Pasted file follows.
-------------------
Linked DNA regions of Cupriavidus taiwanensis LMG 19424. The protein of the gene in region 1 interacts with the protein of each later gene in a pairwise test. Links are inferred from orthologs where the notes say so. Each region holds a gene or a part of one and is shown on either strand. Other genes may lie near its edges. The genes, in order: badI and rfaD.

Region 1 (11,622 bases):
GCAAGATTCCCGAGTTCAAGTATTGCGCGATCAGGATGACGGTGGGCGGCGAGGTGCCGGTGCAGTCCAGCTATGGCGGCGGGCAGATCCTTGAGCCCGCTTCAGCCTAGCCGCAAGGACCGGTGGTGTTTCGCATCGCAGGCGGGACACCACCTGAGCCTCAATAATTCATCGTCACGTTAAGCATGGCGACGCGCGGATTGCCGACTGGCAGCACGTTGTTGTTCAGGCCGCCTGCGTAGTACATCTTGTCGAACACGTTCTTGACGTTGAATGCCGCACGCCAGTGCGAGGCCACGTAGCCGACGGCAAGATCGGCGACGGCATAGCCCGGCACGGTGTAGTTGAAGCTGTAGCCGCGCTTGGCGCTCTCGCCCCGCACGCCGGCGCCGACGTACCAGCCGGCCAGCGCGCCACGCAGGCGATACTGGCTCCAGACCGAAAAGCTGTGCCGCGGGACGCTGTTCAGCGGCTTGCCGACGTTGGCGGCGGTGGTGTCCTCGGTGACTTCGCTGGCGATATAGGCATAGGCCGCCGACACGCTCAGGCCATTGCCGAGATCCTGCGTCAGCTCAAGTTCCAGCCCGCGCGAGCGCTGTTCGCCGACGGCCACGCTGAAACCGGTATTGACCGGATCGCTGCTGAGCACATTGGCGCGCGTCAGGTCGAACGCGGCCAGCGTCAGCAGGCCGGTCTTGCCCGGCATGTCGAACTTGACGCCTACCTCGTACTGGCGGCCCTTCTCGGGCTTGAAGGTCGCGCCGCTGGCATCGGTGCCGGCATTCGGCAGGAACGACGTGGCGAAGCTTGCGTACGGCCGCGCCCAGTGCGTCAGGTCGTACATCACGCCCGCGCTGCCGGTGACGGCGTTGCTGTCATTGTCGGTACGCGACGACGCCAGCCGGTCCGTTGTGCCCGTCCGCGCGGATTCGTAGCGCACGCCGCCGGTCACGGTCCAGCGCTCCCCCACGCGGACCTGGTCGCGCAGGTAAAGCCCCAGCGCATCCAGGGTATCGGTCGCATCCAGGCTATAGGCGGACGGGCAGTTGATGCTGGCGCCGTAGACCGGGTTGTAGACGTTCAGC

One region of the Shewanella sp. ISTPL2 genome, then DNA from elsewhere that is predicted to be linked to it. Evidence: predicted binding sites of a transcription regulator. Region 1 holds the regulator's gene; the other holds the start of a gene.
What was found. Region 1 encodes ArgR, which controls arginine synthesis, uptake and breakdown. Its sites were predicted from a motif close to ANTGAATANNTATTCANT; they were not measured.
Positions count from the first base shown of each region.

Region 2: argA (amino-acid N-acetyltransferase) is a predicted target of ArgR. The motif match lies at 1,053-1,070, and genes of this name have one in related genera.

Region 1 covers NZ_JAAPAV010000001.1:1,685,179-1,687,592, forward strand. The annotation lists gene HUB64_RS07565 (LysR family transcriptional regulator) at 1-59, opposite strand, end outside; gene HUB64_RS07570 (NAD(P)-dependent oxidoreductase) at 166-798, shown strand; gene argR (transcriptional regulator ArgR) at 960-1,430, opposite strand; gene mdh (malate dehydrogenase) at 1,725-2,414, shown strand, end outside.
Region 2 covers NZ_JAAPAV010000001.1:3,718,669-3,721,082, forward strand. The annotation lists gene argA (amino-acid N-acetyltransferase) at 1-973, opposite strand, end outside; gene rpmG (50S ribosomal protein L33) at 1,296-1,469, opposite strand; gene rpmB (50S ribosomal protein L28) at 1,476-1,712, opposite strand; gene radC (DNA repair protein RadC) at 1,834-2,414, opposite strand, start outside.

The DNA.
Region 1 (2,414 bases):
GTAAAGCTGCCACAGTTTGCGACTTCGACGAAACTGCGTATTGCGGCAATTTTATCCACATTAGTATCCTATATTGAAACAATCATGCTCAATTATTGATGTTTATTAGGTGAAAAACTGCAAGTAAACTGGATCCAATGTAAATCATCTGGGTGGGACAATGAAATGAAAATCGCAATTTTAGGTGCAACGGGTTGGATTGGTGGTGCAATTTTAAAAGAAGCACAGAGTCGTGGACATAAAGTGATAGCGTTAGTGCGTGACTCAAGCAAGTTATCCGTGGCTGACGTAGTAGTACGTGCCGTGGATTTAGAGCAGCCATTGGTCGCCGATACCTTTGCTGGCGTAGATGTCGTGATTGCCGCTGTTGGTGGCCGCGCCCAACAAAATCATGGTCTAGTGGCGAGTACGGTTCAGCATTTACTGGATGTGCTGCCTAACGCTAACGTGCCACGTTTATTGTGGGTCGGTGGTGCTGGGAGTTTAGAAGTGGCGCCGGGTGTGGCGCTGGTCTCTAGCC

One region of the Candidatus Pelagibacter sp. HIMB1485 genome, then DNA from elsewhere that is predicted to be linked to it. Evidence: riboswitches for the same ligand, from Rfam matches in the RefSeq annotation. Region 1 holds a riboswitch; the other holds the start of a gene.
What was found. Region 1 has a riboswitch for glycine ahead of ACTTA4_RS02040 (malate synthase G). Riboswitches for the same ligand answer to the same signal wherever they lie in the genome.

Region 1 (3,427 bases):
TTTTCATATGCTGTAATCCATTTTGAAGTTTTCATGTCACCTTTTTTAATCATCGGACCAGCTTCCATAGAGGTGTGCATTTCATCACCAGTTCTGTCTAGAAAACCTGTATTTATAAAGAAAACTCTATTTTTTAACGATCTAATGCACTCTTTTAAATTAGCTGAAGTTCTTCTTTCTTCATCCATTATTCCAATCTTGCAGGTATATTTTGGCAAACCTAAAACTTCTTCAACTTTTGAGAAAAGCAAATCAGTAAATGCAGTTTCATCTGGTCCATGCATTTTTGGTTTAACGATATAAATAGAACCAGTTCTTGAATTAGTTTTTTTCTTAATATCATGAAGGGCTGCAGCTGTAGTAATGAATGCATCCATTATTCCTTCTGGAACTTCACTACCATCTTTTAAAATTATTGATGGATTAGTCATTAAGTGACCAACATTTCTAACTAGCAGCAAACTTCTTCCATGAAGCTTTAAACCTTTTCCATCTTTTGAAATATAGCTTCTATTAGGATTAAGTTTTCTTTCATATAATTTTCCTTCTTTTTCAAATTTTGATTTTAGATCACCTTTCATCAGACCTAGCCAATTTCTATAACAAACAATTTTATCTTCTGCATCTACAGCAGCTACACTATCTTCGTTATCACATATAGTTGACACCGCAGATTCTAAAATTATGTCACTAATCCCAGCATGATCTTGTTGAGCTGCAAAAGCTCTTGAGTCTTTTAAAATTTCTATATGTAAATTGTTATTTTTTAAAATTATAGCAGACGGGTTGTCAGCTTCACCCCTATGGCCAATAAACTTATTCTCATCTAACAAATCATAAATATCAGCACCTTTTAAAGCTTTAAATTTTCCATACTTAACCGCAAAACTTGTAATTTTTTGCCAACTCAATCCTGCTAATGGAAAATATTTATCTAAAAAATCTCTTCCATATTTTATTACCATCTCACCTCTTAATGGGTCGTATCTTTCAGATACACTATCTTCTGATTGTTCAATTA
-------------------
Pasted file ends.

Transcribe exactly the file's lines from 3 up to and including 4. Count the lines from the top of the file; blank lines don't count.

GCAAGATTCCCGAGTTCAAGTATTGCGCGATCAGGATGACGGTGGGCGGCGAGGTGCCGGTGCAGTCCAGCTATGGCGGCGGGCAGATCCTTGAGCCCGCTTCAGCCTAGCCGCAAGGACCGGTGGTGTTTCGCATCGCAGGCGGGACACCACCTGAGCCTCAATAATTCATCGTCACGTTAAGCATGGCGACGCGCGGATTGCCGACTGGCAGCACGTTGTTGTTCAGGCCGCCTGCGTAGTACATCTTGTCGAACACGTTCTTGACGTTGAATGCCGCACGCCAGTGCGAGGCCACGTAGCCGACGGCAAGATCGGCGACGGCATAGCCCGGCACGGTGTAGTTGAAGCTGTAGCCGCGCTTGGCGCTCTCGCCCCGCACGCCGGCGCCGACGTACCAGCCGGCCAGCGCGCCACGCAGGCGATACTGGCTCCAGACCGAAAAGCTGTGCCGCGGGACGCTGTTCAGCGGCTTGCCGACGTTGGCGGCGGTGGTGTCCTCGGTGACTTCGCTGGCGATATAGGCATAGGCCGCCGACACGCTCAGGCCATTGCCGAGATCCTGCGTCAGCTCAAGTTCCAGCCCGCGCGAGCGCTGTTCGCCGACGGCCACGCTGAAACCGGTATTGACCGGATCGCTGCTGAGCACATTGGCGCGCGTCAGGTCGAACGCGGCCAGCGTCAGCAGGCCGGTCTTGCCCGGCATGTCGAACTTGACGCCTACCTCGTACTGGCGGCCCTTCTCGGGCTTGAAGGTCGCGCCGCTGGCATCGGTGCCGGCATTCGGCAGGAACGACGTGGCGAAGCTTGCGTACGGCCGCGCCCAGTGCGTCAGGTCGTACATCACGCCCGCGCTGCCGGTGACGGCGTTGCTGTCATTGTCGGTACGCGACGACGCCAGCCGGTCCGTTGTGCCCGTCCGCGCGGATTCGTAGCGCACGCCGCCGGTCACGGTCCAGCGCTCCCCCACGCGGACCTGGTCGCGCAGGTAAAGCCCCAGCGCATCCAGGGTATCGGTCGCATCCAGGCTATAGGCGGACGGGCAGTTGATGCTGGCGCCGTAGACCGGGTTGTAGACGTTCAGC

One region of the Shewanella sp. ISTPL2 genome, then DNA from elsewhere that is predicted to be linked to it. Evidence: predicted binding sites of a transcription regulator. Region 1 holds the regulator's gene; the other holds the start of a gene.